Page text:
The holidays are upon us, bringing with them the consideration of how to simplify the way we celebrate the birth of Jesus. Over the years my family has used various strategies to combat the commercialism of the season. There have been homemade gifts, ranging from lovely to ludicrous (giving the gift of laughter). We’ve handed out coupons for every personal service we can imagine the recipient could desire. Then there are thrift store and yard sale finds that assume a second life in a new context. We’ve donated money to worthy causes in honor of our gift recipients and we’ve purchased items that support cottage industries in developing countries. We shop at fundraising holiday bazaars for worthy organizations. All of this has been great fun and the extent to which we’ve unplugged from consumerism has been satisfying. But in the end, it’s clear our choices haven’t had much impact on what ails the world.
Keith Helmuth, in "Why Simple Living Is Not Enough" (p.6), makes just this point. "While I greatly value the tradition of working for social change in an incremental way. . . . Rejection of materialism and the promotion of simple living is not enough." He suggests that we take a new look at our monetary system. "The main problem is that our monetary system requires, as a matter of course, that all of us—good, bad, and indifferent—regularly do bad things for good reasons; things we routinely need to do in the normal course of our . . . lives, but that clearly are damaging to . . . Earth’s living communities." If our monetary system could be redesigned so that financial incentives work towards ecological and social good, he says, we might finally have the key to large-scale social change. "A redesigned monetary system that makes it easy, natural, and profitable" to make ecologically sound choices would promote extensive adaptation to positive lifestyle changes. Perhaps a major challenge to Friends, often quite innovative in their approach to circumstances, will be to work backwards from that vision of a world that makes sense both economically and ecologically to discover the pathways from the present to a reformed world.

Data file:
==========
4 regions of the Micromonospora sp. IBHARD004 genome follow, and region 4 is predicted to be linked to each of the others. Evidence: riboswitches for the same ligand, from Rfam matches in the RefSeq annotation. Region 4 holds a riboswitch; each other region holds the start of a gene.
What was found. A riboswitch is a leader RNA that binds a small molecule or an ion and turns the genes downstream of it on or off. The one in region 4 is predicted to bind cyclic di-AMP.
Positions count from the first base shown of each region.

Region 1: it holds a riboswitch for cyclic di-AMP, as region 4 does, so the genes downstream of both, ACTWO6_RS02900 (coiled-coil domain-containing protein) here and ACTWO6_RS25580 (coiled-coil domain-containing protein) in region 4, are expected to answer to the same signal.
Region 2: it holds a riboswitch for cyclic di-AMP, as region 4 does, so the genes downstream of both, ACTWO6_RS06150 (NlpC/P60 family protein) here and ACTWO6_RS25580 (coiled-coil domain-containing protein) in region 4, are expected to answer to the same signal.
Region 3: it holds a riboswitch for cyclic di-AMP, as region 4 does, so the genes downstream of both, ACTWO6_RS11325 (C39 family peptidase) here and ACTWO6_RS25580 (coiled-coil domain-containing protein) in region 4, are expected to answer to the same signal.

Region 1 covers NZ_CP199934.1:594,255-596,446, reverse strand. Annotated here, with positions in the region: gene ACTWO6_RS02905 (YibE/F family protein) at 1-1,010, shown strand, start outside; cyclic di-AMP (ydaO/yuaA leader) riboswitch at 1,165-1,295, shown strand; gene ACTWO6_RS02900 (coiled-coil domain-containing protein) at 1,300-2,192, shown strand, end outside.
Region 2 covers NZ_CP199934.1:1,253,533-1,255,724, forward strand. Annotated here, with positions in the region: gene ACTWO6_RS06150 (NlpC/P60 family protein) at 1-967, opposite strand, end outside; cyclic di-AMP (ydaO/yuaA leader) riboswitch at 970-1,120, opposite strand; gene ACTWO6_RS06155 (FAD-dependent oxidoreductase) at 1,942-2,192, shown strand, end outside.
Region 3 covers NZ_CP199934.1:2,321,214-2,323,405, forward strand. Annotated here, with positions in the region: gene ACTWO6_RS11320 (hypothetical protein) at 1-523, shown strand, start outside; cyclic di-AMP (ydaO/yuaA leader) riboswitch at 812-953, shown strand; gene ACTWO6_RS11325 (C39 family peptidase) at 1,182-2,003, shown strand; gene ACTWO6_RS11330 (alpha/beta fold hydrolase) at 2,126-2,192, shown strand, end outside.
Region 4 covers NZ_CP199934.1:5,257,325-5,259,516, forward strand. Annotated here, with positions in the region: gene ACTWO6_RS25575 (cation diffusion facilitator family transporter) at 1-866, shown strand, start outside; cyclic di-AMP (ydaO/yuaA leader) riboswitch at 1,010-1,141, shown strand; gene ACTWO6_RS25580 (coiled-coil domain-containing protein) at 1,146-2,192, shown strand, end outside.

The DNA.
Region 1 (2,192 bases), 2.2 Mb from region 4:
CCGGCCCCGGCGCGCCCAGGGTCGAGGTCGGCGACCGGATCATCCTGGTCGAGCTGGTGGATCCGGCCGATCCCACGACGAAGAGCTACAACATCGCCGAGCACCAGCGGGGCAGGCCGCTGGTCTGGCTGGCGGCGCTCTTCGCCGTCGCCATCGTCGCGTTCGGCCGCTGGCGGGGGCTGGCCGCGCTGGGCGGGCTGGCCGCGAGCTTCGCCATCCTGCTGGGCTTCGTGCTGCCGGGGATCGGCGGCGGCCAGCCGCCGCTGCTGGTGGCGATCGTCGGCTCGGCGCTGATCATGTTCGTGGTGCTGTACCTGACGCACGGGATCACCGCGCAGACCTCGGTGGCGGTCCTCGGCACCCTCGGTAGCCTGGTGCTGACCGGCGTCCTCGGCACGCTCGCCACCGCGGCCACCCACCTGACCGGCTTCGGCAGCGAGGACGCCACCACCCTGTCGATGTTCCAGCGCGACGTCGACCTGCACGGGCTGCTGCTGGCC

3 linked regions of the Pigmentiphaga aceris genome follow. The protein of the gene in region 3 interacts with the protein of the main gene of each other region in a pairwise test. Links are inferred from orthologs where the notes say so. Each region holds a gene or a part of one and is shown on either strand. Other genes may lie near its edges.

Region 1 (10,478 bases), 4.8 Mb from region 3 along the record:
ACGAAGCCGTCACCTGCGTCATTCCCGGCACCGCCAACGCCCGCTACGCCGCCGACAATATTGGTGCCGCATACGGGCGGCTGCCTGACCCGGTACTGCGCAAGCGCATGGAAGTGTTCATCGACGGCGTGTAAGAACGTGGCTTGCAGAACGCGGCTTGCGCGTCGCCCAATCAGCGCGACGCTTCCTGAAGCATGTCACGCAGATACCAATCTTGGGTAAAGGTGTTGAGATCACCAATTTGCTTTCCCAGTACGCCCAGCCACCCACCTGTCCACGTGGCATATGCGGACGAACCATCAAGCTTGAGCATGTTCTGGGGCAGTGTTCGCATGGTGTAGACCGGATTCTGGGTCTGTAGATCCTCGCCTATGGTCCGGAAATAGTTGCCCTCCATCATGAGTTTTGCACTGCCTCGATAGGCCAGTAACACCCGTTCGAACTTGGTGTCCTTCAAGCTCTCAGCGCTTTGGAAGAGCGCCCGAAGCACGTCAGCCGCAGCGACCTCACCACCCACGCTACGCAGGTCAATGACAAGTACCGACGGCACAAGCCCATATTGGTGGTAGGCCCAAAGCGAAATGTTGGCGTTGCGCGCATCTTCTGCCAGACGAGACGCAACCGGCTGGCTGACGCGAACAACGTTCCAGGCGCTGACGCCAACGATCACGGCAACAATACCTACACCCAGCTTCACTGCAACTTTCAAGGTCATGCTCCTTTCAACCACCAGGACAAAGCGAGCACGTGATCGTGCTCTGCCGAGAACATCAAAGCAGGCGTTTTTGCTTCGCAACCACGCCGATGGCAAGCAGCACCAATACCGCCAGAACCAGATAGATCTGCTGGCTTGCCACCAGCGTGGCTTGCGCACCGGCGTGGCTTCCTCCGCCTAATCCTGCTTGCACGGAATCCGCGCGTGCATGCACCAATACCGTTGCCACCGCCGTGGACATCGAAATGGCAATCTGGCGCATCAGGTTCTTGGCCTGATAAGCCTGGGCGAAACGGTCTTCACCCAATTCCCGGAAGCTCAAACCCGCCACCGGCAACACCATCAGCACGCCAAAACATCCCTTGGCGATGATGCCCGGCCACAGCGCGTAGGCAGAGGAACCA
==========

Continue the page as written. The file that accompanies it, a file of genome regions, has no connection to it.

This fall I’ve attended demonstrations against the proposed war on Iraq. The first took place on a local campus. Looking at the 500 people gathered, I saw many grey-haired activists, fellow travelers from the years of protesting the Vietnam War. Some of us were accompanied by our sons, deeply concerned young men who blended right in with the on-campus protestors. I looked at the fresh faces of these offspring—so similar to their parents 35 years ago—and the thought came, "How long, O Lord? How long must we cry out for respectful relationships between people and between nations?" My husband commented that, when he was a student leading campus demonstrations against the Vietnam War, he wondered who the older grey-haired activists that showed up were. Many of them since have become friends and mentors, the former occupants of Civilian Public Service camps and protestors of WWII. But, as that older generation is rapidly passing away and a new one is rising up behind us, it’s easy to feel perpetually embroiled in an unending struggle for peace and social justice.
Unending though it may seem, it is ironic to be engaged with these concerns from a position of privilege. We live with an abundance of blessings. Thinking of the struggling mothers in Iraq and Afghanistan, Palestine and Israel, who are caught in multigenerational embattlements, my heart breaks for them. How incredibly much more difficult it must be to seek peace when one lacks the ability to address the most basic human needs—food, shelter, water, healthcare, employment, education—when one’s babies are dying in one’s arms from easily eradicated diseases or from bombs launched in misguided attempts to wring peace from intractable circumstances. This certainly puts the onus on us who are living in comparative comfort to lead the way to a better world for all.
In this season when we remember the birth of the Prince of Peace, I think of contemporary mothers in the Holy Land, and pray that we will find the path to lasting peace and goodness for their little ones, and for the whole world.